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International Day of Non-Violence: Contain arms and ammunition industry

By Fr Cedric Prakash sj*
The famed Swedish sculptor Carl Frederik Reutersward (who died in May this year) has made one of the most powerful symbols of ‘Non-Violence’. It’s a large replica in bronze of a .45 calibre revolver with a twisted barrel (also known as the knotted gun) to symbolize peace and non-violence. In 1988, it was gifted by the Government of Luxembourg to the United Nations and it stands today at the UN Headquarters in New York.
October 2nd, is here once again! It is the birth anniversary of Mahatma Gandhi (born in 1869) and since 2007 the day has also been designated by the United Nations as the International Day of Non-Violence. Gandhi, led India to freedom in 1947 but he also pioneered the philosophy and strategy of non-violence. He propagated the twin doctrine of ‘ahimsa’(non-violence) and ‘satyagraha’ (the force of truth). Unfortunately, Gandhi was killed for the very causes he so fervently espoused; on January 30th 1948, he was assassinated by a right –wing fanatic giving credence to Gandhi’s immortal words “there are many causes I would die for; there is not a single cause I would kill for!”
According to General Assembly resolution of 15 June 2007, which established the commemoration, ‘the International Day of Non-violence’ is an occasion to “disseminate the message of non-violence, including through education and public awareness”. The resolution reaffirms “the universal relevance of the principle of non-violence” and the desire “to secure a culture of peace, tolerance, understanding and non-violence”.
Never before has the world yearned for non-violence as it does today. The Global Peace Index(GPI) has used three important indicators to gauge the levels of peace and non-violence in 163 Countries of the world; these are (i) Militarisation (ii) Society & Security and (iii). Domestic and International Conflict.
Syria of course ranks last! The conflict which is in its sixth year – has resulted in the deaths of thousands; millions have fled what they once called home- either becoming refugees or IDPs. The brutal and largely indiscriminate bombings these past weeks, have hogged the headlines the world over. Sadly, no solution seems to be in sight and the blood-letting continues. Several other parts of the Middle East seem to have accepted violence as a way of life. Many other countries from across the globe, from Asia to Africa to South America are today caught in the web of violence; in a vicious circle as each act of violence begets an even deadlier one.
A few days ago, after the killing of a black American by a white Police Officer, in Charlotte US, the tearful yet very powerful testimony of a little girl Zianna Oliphant, went viral on social media. “Please don’t kill our fathers and mothers”, she pleaded, “we need them by our sides!”. A moving message highlighting what discrimination and violence can do to any society. According to the US Gun Violence Statistics. ‘more than 30,000 people are killed by firearms each year in the US’. And this is just one type of violence that has gripped society there.
India is ranked 141 in the GPI! Certainly no credit to a country that has given birth to Gandhi. Acts of violence seems to have become the order of the day, across India. At the receiving end of this are the dalits (lower-castes), the adivasis (tribals), and the minorities. Women and children suffer the most. Cow vigilitanes and other right-wing forces have taken law and order in their own hand and killed innocent people. Children of corporate bigwigs can run over poor people sleeping on the pavements and get away with it. A good part of the violence seems to have the complicity of the Government or its tacit approval.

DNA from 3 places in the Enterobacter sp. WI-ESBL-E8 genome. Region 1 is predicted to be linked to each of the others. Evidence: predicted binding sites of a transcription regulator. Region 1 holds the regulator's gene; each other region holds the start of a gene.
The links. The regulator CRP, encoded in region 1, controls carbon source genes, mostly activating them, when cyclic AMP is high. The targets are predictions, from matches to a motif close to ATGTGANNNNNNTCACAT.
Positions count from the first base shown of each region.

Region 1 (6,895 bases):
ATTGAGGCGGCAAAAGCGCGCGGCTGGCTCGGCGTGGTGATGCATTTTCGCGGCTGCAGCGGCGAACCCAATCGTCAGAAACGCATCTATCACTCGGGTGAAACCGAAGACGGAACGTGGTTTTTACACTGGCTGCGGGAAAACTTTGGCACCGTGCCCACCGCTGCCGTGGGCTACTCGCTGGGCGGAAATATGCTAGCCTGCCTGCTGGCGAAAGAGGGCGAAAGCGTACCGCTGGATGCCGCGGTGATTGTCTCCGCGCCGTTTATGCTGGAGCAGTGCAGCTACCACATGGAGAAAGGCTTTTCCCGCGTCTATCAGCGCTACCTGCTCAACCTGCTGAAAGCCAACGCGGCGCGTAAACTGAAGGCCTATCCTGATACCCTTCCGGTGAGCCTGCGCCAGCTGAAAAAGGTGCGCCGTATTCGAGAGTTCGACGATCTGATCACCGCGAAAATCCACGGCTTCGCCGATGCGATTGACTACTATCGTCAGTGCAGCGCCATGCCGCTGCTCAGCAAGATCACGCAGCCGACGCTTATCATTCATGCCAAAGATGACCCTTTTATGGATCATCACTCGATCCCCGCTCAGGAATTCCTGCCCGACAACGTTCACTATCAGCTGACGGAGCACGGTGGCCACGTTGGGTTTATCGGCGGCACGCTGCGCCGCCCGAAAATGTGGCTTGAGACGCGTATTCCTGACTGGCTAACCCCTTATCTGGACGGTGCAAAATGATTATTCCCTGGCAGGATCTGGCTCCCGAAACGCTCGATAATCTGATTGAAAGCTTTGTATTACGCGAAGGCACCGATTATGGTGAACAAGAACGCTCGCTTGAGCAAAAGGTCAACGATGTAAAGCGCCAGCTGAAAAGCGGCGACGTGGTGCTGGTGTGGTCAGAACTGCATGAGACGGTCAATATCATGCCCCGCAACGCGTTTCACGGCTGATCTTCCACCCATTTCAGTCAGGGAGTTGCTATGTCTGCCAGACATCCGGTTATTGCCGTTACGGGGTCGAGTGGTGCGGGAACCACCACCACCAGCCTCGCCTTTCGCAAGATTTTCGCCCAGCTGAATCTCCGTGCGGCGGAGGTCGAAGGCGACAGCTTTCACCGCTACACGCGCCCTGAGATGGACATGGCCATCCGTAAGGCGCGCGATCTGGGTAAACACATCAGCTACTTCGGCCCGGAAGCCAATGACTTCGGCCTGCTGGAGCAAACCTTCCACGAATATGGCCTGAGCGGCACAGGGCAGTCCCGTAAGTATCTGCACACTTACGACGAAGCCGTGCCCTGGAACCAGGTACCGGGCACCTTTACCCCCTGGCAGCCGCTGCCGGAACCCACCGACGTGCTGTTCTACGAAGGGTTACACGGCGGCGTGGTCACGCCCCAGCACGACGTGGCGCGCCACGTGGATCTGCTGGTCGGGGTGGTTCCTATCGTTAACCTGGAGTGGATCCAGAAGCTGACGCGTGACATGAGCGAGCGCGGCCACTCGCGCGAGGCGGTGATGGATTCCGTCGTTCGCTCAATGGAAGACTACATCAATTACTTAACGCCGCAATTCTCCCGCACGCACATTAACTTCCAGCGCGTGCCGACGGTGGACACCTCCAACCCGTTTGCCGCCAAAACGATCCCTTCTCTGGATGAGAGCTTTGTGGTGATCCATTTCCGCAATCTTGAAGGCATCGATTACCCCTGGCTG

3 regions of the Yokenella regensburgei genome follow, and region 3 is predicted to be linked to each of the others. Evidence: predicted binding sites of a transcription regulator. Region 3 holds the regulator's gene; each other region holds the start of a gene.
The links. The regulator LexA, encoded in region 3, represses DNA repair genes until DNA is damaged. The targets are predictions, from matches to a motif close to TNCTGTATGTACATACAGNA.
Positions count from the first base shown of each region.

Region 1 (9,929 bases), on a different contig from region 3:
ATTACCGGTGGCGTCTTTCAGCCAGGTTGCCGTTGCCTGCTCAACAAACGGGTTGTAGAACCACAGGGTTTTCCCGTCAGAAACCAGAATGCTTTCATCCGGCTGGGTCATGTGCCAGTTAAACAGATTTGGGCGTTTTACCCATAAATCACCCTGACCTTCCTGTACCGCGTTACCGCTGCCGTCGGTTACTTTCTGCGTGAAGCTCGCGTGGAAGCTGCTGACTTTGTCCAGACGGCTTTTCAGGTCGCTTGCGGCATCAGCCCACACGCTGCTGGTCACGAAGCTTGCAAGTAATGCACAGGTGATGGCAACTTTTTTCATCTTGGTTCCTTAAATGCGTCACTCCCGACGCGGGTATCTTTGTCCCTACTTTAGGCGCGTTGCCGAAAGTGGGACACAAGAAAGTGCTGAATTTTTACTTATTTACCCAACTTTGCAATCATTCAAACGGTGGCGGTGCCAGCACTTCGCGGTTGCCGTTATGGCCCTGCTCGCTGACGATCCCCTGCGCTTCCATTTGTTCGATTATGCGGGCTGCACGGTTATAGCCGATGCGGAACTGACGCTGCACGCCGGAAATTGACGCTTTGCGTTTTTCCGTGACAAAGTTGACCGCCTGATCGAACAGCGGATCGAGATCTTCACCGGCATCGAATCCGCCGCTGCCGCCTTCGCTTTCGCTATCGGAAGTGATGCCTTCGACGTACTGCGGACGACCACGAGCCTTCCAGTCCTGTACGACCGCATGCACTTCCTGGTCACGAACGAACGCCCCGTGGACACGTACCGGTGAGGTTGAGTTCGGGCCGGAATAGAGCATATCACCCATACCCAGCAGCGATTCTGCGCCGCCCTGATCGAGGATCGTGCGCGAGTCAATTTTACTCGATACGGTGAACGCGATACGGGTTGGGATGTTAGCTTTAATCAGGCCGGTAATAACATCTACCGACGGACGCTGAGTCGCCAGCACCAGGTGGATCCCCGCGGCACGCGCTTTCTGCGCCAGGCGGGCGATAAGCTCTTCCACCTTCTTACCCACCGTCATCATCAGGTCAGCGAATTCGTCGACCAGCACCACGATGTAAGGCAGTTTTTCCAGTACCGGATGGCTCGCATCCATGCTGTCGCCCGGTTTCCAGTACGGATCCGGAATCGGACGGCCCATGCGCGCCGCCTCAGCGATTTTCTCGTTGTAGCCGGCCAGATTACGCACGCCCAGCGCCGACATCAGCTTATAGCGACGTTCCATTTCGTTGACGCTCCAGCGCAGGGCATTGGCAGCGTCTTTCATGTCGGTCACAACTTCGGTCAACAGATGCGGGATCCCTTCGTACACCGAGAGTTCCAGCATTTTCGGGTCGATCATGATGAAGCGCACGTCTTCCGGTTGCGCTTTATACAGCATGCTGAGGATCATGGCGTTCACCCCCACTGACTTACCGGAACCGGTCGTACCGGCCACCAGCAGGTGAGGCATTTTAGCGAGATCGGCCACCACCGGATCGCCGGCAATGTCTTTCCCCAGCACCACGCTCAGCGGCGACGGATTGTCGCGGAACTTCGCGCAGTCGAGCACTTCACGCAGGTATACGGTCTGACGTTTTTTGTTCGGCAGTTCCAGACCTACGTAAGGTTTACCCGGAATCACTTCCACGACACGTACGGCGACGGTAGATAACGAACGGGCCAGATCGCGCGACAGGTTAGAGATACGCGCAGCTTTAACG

The recent posturing of war both by India and Pakistan, does not augur well for peace in the subcontinent. The people of these countries do not want war (a petition to this effect has been signed by several citizens). India today is the second biggest buyer of warfare in the world. The same companies, the same countries will happily sell arms and ammunition to Pakistan too.
An International Day of Non Violence will make sense, if the arms and ammunition industry, the mercenaries and arms smugglers are addressed, contained and even stopped. The business is lucrative, generating huge profits and also benefitting politicians and other vested interests, from across the spectrum. Many of them have no qualms of conscience, as they happily watch innocent blood being spilled.
Non-violence is certainly about actions, but also about our attitudes and articulations: the way we look at the other; the way we accept him/her. It is about our ability and courage that we stop the institutionalisation of violence and to ensure that our world becomes more just, more humane, more inclusive and more peaceful!
The idea behind the knotted (twisted) gun was also to honour John Lennon, (who was gunned down in 1980) for his vision of a world at peace. At the time of his death John Lennon was one of the most public advocates for peace and non-violence and in many of his songs, both as part of the famous pop group ‘The Beatles’, and together with his wife Yoko Ono, the lyrics focused on the vision of a world without violence. Here are the final lyrics of his most famous song, “Imagine”:
“Imagine all the people living life in peace
You may say that I’m a dreamer
But I am not the only one
I hope someday you’ll join us
And the world will live as one.”
May the blood of Mahatma Gandhi and John Lennon, inspire us in the building a more non-violent world!

*Human rights activist, currently based in Lebanon and engaged with the Jesuit Refugee Service(JRS) in the Middle East on advocacy and communications

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